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Cycling for rural health


Twenty-five Taranaki cyclists – many from a farming or rural background – will cycle the length of the South Island in February to raise money for the local Rural Support Trust.

Cycle participant Jo Gibbs says the ride aims to raise $100,000 for Taranaki Rural Support Trust and was the brainchild of a group of locals wanting to increase awareness around mental health and depression in the rural sector.

“The ride is on February 9-17 and will go from Picton down the West Coast to Bluff – a distance of 1125km,” says Jo.

“Some of us were keen riders to start with, some not. But mental health is an important discussion and a lot of the people doing this ride have some kind of personal experience of it, themselves or family members.”

Supporting rural health

Together, Darrel Nicholas, Ken Northcott and John Dowdle (a dairy farmer) came up with the plan to bike the South Island in support of rural health, suicide and depression.

“I did some research and was not aware of the deaths and numbers involved – and how it is not talked about. There was no public awareness of the problem,” says Darrel.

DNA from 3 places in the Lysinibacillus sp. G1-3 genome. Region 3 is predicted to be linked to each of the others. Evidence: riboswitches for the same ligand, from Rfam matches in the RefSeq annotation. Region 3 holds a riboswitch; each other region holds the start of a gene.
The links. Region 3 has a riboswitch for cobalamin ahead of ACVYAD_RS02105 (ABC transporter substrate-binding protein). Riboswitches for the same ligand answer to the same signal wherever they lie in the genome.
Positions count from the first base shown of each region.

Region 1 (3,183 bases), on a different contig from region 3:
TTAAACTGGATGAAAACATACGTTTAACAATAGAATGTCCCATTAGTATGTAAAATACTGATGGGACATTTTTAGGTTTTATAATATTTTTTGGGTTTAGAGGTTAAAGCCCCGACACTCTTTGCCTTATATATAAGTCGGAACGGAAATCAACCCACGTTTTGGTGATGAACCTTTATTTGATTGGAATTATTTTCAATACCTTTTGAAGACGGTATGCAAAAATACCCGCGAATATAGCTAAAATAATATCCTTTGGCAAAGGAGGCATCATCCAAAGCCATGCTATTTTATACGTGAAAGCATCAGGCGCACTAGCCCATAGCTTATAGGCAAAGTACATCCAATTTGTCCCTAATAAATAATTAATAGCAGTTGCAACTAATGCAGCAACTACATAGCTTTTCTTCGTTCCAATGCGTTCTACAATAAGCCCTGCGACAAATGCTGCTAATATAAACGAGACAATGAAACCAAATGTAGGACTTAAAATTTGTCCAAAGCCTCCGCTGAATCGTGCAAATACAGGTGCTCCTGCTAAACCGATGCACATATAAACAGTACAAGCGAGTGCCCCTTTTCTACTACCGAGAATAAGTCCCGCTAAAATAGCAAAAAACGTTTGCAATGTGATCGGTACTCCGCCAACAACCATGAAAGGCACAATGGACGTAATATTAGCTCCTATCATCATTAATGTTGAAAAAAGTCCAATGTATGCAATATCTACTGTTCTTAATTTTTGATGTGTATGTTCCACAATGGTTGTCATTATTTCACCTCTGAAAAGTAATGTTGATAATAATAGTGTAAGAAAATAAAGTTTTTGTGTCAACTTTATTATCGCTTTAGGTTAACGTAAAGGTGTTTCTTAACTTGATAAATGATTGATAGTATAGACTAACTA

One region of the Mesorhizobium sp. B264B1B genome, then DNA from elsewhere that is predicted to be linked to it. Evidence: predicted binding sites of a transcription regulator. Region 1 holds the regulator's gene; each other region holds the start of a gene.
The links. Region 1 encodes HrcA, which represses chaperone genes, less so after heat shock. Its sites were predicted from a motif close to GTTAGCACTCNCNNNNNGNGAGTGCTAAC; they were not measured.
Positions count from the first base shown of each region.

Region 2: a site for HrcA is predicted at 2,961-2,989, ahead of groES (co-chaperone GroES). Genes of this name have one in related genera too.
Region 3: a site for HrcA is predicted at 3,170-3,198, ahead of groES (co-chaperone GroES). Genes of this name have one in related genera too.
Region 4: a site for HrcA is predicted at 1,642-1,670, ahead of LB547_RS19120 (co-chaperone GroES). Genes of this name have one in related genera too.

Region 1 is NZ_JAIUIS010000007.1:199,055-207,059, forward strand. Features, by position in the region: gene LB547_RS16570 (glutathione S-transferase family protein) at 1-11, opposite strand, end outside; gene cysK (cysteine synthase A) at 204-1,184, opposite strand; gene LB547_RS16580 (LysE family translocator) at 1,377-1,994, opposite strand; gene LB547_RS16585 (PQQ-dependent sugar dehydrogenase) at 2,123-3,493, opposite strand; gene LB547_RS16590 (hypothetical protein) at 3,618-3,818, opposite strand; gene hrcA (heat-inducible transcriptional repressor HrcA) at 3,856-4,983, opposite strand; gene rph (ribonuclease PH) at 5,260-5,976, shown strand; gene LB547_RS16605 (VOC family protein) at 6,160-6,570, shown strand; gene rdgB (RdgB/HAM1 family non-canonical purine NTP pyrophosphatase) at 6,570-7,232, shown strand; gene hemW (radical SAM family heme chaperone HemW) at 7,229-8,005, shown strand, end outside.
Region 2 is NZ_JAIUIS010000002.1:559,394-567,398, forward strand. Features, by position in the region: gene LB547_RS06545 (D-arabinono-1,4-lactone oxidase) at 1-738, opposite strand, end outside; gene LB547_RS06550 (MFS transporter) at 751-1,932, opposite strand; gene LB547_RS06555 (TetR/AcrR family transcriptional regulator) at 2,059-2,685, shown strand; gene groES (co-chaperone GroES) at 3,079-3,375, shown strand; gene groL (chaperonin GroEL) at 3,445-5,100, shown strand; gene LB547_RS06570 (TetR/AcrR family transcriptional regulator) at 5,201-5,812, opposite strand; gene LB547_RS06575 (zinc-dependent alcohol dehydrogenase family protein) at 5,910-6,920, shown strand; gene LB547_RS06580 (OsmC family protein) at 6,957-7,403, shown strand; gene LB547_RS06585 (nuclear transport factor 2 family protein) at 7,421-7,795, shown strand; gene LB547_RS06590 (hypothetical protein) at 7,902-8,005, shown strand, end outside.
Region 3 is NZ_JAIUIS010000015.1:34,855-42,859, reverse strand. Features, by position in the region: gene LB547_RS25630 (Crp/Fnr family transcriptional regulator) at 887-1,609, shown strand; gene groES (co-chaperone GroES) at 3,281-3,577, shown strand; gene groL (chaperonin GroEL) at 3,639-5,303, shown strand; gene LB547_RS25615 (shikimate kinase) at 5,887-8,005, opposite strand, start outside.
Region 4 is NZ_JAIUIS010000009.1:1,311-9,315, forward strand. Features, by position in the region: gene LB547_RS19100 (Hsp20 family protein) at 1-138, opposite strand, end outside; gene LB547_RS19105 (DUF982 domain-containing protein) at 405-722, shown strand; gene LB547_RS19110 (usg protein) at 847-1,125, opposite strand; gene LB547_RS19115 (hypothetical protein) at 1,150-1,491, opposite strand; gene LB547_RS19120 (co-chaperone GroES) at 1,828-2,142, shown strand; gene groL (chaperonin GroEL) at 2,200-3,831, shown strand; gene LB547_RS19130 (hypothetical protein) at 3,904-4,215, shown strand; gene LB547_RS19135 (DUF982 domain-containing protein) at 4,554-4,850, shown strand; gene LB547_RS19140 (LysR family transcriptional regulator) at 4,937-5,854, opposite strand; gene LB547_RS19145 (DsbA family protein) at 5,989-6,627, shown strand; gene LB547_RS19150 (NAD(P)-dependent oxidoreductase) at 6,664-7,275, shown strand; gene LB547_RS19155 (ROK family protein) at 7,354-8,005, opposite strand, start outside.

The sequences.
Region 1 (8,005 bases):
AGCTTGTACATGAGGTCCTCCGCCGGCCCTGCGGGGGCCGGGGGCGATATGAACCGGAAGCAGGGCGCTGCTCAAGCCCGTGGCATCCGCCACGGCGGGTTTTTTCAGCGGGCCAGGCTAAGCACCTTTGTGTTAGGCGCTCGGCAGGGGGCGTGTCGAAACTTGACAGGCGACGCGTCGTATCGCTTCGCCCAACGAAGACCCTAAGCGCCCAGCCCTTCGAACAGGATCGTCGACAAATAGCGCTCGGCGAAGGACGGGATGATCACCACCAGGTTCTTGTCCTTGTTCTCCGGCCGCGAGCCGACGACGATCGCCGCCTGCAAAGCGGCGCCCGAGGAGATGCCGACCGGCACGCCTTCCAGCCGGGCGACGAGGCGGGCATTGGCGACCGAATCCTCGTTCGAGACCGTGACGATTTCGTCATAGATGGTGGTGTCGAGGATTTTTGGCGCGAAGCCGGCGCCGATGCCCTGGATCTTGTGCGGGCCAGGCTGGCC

Of the 25 cyclists, eight are dairy farmers and another six live rurally. Eight are new to cycling.

Training hard

To get through the challenging but scenic ride, the group cycled average distances of 150-300km a week, along with spin classes and group rides.

“We will be cycling over the Haast Pass and the Crown Range. There is a lot of hill climbing and we will be averaging approximately 125km per day. The average age of the cyclists is 50-plus,” says Darrel.

“The biggest challenge will be hydration and nutrition – we need to get this right so everyone will be able to cycle the nine days. Everyone will have a ‘bad day’ on the bike. It is important that we are aware when this occurs and manage it accordingly.”

To donate, visit the Central Finance Charity Cycle Ride web page and follow their journey on their facebook page.

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